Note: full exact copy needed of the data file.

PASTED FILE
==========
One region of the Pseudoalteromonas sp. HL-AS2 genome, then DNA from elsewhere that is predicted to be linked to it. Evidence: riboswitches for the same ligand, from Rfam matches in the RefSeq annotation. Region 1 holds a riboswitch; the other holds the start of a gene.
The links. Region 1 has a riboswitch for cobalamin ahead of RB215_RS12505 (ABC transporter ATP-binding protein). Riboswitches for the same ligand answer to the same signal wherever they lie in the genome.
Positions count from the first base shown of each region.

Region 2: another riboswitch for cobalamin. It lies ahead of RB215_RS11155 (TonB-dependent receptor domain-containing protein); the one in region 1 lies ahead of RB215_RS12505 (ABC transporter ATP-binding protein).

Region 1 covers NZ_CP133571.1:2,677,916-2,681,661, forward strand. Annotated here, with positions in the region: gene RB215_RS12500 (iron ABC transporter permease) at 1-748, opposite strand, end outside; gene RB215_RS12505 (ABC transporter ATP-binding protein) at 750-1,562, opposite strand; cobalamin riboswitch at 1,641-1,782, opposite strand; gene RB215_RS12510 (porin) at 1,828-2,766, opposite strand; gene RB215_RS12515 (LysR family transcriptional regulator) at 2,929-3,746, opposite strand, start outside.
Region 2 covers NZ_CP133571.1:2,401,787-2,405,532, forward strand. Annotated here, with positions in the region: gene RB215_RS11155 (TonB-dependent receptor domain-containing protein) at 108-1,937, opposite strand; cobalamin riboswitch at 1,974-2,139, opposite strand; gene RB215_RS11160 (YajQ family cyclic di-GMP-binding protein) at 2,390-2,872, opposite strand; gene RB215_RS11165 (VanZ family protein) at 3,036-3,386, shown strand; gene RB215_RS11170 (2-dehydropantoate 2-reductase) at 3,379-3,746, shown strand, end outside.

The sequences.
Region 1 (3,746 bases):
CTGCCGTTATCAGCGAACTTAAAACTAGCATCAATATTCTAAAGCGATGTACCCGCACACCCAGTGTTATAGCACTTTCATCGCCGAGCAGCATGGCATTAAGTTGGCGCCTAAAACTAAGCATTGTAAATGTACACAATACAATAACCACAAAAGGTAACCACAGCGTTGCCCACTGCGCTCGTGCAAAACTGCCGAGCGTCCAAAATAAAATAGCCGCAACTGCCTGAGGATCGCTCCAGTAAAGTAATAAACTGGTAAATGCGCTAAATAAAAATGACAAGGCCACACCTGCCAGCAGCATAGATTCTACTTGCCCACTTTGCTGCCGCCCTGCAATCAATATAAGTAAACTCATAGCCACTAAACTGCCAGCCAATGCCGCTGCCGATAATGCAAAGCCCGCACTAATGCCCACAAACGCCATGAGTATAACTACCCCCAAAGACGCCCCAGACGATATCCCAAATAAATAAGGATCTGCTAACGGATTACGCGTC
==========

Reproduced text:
One region of the Pseudoalteromonas sp. HL-AS2 genome, then DNA from elsewhere that is predicted to be linked to it. Evidence: riboswitches for the same ligand, from Rfam matches in the RefSeq annotation. Region 1 holds a riboswitch; the other holds the start of a gene.
The links. Region 1 has a riboswitch for cobalamin ahead of RB215_RS12505 (ABC transporter ATP-binding protein). Riboswitches for the same ligand answer to the same signal wherever they lie in the genome.
Positions count from the first base shown of each region.

Region 2: another riboswitch for cobalamin. It lies ahead of RB215_RS11155 (TonB-dependent receptor domain-containing protein); the one in region 1 lies ahead of RB215_RS12505 (ABC transporter ATP-binding protein).

Region 1 covers NZ_CP133571.1:2,677,916-2,681,661, forward strand. Annotated here, with positions in the region: gene RB215_RS12500 (iron ABC transporter permease) at 1-748, opposite strand, end outside; gene RB215_RS12505 (ABC transporter ATP-binding protein) at 750-1,562, opposite strand; cobalamin riboswitch at 1,641-1,782, opposite strand; gene RB215_RS12510 (porin) at 1,828-2,766, opposite strand; gene RB215_RS12515 (LysR family transcriptional regulator) at 2,929-3,746, opposite strand, start outside.
Region 2 covers NZ_CP133571.1:2,401,787-2,405,532, forward strand. Annotated here, with positions in the region: gene RB215_RS11155 (TonB-dependent receptor domain-containing protein) at 108-1,937, opposite strand; cobalamin riboswitch at 1,974-2,139, opposite strand; gene RB215_RS11160 (YajQ family cyclic di-GMP-binding protein) at 2,390-2,872, opposite strand; gene RB215_RS11165 (VanZ family protein) at 3,036-3,386, shown strand; gene RB215_RS11170 (2-dehydropantoate 2-reductase) at 3,379-3,746, shown strand, end outside.

The sequences.
Region 1 (3,746 bases):
CTGCCGTTATCAGCGAACTTAAAACTAGCATCAATATTCTAAAGCGATGTACCCGCACACCCAGTGTTATAGCACTTTCATCGCCGAGCAGCATGGCATTAAGTTGGCGCCTAAAACTAAGCATTGTAAATGTACACAATACAATAACCACAAAAGGTAACCACAGCGTTGCCCACTGCGCTCGTGCAAAACTGCCGAGCGTCCAAAATAAAATAGCCGCAACTGCCTGAGGATCGCTCCAGTAAAGTAATAAACTGGTAAATGCGCTAAATAAAAATGACAAGGCCACACCTGCCAGCAGCATAGATTCTACTTGCCCACTTTGCTGCCGCCCTGCAATCAATATAAGTAAACTCATAGCCACTAAACTGCCAGCCAATGCCGCTGCCGATAATGCAAAGCCCGCACTAATGCCCACAAACGCCATGAGTATAACTACCCCCAAAGACGCCCCAGACGATATCCCAAATAAATAAGGATCTGCTAACGGATTACGCGTC